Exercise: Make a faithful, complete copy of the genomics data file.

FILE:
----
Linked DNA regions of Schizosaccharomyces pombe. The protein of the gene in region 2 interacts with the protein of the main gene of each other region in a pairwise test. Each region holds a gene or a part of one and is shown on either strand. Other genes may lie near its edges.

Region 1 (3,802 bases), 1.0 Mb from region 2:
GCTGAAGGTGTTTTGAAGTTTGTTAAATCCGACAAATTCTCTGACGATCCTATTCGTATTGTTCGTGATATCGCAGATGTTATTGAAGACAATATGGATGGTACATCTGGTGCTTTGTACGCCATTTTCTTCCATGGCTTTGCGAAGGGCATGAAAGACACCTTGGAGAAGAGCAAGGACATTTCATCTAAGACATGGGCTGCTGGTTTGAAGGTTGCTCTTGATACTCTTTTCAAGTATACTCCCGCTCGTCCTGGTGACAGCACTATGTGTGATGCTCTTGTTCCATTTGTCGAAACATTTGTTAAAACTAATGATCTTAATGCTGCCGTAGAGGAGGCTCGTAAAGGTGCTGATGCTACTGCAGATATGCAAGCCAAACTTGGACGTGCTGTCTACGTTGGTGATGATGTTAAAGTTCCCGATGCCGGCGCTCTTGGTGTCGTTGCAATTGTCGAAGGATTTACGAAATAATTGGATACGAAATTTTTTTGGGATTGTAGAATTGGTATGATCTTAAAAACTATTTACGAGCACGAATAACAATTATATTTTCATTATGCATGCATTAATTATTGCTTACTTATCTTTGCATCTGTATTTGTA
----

Linked DNA regions of Schizosaccharomyces pombe. The protein of the gene in region 2 interacts with the protein of the main gene of each other region in a pairwise test. Each region holds a gene or a part of one and is shown on either strand. Other genes may lie near its edges.

Region 1 (3,802 bases), 1.0 Mb from region 2:
GCTGAAGGTGTTTTGAAGTTTGTTAAATCCGACAAATTCTCTGACGATCCTATTCGTATTGTTCGTGATATCGCAGATGTTATTGAAGACAATATGGATGGTACATCTGGTGCTTTGTACGCCATTTTCTTCCATGGCTTTGCGAAGGGCATGAAAGACACCTTGGAGAAGAGCAAGGACATTTCATCTAAGACATGGGCTGCTGGTTTGAAGGTTGCTCTTGATACTCTTTTCAAGTATACTCCCGCTCGTCCTGGTGACAGCACTATGTGTGATGCTCTTGTTCCATTTGTCGAAACATTTGTTAAAACTAATGATCTTAATGCTGCCGTAGAGGAGGCTCGTAAAGGTGCTGATGCTACTGCAGATATGCAAGCCAAACTTGGACGTGCTGTCTACGTTGGTGATGATGTTAAAGTTCCCGATGCCGGCGCTCTTGGTGTCGTTGCAATTGTCGAAGGATTTACGAAATAATTGGATACGAAATTTTTTTGGGATTGTAGAATTGGTATGATCTTAAAAACTATTTACGAGCACGAATAACAATTATATTTTCATTATGCATGCATTAATTATTGCTTACTTATCTTTGCATCTGTATTTGTA